Dating early hominids
Several years ago, a team of scientists from the Senckenberg Research Institute in Frankfurt, Germany, set out to put a human face to ancient hominid species that once walked the Earth.
In the last 8 million years, at least a dozen human-like species have lived on Earth.Early hominid teeth changed substantially over time.A number of fossil apes of the Middle and Late Miocene had a dental pattern featuring low-cusped, grinding molars with relatively thick enamel.Ramapithecus therefore is no longer considered a hominid.The field of science which studies the human fossil record is known as paleoanthropology.A colorful family tree, fossils, tools, use of fire, genetics and natural selection. Primate Speciation Rise of Hominids, timeline and group descriptions.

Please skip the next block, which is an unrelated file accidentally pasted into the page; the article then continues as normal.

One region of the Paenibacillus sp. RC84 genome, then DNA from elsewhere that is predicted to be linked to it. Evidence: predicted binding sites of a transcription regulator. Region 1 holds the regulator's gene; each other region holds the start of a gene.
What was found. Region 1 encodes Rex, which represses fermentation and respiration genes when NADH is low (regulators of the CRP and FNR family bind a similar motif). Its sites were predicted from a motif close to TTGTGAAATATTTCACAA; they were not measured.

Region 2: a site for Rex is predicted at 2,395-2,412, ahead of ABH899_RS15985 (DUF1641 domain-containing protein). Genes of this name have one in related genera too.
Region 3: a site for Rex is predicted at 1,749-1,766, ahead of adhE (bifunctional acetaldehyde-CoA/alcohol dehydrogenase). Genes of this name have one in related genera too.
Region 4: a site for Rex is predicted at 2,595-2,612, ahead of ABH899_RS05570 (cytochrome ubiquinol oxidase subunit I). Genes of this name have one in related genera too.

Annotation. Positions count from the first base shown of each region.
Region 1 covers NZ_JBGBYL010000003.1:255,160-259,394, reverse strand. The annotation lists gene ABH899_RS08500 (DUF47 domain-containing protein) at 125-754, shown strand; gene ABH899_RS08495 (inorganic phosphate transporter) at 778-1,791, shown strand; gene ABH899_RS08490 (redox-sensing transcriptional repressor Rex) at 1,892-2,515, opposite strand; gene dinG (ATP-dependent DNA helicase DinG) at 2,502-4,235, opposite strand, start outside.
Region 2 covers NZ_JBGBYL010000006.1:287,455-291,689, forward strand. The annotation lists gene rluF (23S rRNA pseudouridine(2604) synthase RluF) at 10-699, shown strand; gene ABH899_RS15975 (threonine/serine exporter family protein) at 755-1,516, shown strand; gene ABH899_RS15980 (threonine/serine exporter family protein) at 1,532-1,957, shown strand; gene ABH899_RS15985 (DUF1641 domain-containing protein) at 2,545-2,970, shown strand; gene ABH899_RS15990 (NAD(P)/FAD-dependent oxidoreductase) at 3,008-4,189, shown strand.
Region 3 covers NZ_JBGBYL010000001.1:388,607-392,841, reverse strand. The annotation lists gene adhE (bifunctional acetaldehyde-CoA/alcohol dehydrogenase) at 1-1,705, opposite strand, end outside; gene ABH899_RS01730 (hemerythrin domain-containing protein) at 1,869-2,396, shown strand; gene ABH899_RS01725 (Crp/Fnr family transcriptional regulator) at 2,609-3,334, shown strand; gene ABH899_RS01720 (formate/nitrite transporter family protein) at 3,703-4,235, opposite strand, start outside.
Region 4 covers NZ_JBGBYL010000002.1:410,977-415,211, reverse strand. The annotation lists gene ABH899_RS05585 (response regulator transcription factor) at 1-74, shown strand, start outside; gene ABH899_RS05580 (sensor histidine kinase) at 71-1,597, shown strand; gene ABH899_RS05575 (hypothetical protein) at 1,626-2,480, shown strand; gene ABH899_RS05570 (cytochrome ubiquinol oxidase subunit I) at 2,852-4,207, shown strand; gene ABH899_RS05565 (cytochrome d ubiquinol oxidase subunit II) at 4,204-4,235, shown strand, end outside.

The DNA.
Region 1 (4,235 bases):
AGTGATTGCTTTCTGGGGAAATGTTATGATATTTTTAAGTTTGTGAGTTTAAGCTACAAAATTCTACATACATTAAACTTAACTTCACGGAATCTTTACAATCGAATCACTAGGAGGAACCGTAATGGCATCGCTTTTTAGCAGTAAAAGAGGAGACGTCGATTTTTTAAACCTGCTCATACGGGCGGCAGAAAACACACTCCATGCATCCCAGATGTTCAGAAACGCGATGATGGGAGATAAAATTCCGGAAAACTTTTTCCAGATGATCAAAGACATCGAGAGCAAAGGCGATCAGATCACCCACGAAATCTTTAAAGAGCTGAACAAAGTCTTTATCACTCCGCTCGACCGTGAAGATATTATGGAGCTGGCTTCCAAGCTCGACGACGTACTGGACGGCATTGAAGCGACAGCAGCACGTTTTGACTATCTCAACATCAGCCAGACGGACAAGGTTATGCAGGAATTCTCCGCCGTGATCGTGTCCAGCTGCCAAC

Hominid Species : from Describes 18 hominid & earlier species.
These substantial differences between living African apes and fossil Miocene apes make it unclear which pattern may be the ancestral condition for early hominids.
But this pattern of diversity does suggest that the dental characteristics of hominoids tend to evolve readily in response to dietary changes.
Only a few thousand fossils of pre-human species have ever been discovered and entire sub-species are sometimes known only from a single jaw or fragmentary skull.
Furthermore, like modern-day humans, no two hominids were alike and it is difficult to determine whether variations in skull features represent distinct species or variations within the same species.
In females of some species such as Ouranopithecus, Kenyapithecus wickeri, and Gigantopithecus, the canine teeth were small in size compared to living apes like chimpanzees.